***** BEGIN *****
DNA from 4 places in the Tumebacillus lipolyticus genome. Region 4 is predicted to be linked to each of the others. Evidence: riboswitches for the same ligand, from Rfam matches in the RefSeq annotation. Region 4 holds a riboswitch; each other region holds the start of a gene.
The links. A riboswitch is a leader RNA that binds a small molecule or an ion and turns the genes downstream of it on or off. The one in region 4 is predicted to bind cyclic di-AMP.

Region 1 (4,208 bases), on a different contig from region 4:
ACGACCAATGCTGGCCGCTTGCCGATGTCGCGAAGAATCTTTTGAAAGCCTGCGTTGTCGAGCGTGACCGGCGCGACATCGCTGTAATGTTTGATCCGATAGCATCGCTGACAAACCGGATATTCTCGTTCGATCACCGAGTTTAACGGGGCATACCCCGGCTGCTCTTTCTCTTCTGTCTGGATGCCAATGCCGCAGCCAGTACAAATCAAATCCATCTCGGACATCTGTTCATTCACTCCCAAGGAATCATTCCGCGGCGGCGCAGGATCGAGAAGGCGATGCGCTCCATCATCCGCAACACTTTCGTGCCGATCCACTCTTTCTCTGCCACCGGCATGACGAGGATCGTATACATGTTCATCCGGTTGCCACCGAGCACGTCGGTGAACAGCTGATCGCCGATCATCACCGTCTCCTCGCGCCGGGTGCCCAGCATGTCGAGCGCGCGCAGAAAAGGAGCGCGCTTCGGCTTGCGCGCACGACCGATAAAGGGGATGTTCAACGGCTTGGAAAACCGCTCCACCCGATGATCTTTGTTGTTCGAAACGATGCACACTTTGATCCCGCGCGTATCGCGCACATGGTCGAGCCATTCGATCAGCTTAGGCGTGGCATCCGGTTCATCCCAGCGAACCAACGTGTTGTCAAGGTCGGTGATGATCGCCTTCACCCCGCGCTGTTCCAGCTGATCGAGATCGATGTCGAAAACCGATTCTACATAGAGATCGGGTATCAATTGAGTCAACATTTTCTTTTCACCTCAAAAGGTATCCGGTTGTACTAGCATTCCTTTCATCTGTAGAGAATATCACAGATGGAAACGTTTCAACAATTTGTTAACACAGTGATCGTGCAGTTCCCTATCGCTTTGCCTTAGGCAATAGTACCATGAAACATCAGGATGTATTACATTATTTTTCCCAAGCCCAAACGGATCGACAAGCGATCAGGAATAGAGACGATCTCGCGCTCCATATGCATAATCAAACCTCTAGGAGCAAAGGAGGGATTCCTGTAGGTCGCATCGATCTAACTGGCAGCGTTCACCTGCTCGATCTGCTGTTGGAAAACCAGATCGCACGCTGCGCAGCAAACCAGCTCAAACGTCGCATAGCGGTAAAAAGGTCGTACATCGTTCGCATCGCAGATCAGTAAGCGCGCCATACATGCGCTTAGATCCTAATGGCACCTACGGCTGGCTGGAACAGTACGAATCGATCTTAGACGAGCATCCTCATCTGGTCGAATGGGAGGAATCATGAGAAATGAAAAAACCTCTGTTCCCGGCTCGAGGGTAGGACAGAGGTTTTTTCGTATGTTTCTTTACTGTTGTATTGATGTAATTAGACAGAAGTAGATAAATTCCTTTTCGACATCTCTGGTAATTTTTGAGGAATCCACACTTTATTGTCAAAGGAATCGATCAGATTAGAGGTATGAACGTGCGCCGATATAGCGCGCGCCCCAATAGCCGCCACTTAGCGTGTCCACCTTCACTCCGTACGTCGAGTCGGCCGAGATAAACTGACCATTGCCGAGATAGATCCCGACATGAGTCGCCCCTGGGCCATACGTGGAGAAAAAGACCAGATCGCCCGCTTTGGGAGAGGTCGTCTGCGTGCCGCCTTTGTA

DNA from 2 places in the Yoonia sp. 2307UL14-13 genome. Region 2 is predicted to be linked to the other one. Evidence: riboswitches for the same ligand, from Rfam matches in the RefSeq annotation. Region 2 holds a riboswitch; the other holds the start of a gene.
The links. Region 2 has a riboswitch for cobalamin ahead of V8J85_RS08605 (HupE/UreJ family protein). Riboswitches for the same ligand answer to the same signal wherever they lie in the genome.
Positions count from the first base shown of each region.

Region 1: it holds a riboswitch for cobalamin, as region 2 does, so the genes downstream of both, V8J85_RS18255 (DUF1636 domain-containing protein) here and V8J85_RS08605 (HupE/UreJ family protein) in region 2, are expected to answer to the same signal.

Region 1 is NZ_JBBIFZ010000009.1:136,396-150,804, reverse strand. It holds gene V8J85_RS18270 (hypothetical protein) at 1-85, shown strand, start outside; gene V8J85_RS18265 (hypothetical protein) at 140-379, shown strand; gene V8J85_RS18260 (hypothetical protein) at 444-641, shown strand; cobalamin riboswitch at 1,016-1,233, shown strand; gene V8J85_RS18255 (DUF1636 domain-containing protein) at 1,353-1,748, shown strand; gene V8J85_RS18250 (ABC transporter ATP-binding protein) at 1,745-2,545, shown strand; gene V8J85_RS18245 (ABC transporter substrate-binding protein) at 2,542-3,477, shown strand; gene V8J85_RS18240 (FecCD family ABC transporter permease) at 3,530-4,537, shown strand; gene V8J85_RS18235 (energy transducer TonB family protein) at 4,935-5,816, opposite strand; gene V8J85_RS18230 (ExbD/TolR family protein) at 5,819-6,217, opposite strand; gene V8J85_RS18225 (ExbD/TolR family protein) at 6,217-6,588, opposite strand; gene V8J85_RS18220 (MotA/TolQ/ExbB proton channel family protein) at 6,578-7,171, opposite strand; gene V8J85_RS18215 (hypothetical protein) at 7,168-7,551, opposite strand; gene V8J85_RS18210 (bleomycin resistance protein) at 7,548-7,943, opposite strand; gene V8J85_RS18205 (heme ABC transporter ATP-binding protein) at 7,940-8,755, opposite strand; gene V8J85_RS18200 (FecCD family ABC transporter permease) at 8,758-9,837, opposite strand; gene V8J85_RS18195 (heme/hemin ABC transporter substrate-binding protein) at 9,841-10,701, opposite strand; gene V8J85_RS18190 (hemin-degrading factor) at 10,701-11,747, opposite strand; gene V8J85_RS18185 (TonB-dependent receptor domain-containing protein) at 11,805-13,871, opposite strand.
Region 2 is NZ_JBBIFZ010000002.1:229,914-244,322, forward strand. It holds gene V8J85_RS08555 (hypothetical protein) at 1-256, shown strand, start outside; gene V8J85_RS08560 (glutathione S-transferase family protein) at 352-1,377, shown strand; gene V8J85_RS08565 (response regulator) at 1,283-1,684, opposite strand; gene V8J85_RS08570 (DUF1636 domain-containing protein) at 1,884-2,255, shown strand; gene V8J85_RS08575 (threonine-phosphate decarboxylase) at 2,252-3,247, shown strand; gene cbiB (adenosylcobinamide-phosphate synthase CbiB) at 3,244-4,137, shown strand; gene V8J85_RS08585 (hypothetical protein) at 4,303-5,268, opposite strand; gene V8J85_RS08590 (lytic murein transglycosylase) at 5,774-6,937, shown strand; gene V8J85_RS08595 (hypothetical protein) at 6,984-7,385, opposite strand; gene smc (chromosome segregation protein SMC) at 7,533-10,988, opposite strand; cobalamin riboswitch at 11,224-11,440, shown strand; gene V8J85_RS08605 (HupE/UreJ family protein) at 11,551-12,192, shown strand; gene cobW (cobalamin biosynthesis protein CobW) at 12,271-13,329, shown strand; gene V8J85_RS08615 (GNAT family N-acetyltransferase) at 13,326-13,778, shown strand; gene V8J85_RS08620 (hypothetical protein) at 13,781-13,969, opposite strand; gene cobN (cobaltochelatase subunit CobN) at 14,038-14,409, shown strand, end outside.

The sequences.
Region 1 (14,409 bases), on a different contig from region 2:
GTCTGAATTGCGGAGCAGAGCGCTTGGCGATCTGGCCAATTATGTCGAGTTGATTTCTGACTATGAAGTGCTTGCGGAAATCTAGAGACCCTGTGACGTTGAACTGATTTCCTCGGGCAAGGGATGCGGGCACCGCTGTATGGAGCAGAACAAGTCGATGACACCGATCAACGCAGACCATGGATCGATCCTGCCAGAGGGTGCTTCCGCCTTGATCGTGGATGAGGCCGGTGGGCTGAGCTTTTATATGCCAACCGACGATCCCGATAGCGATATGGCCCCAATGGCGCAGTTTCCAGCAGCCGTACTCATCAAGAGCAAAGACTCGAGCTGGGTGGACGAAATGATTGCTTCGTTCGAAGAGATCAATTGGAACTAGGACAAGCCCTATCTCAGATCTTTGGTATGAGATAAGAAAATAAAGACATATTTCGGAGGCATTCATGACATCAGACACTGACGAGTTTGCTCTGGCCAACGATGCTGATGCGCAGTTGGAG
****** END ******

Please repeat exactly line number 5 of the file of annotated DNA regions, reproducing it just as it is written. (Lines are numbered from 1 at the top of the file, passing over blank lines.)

DNA from 2 places in the Yoonia sp. 2307UL14-13 genome. Region 2 is predicted to be linked to the other one. Evidence: riboswitches for the same ligand, from Rfam matches in the RefSeq annotation. Region 2 holds a riboswitch; the other holds the start of a gene.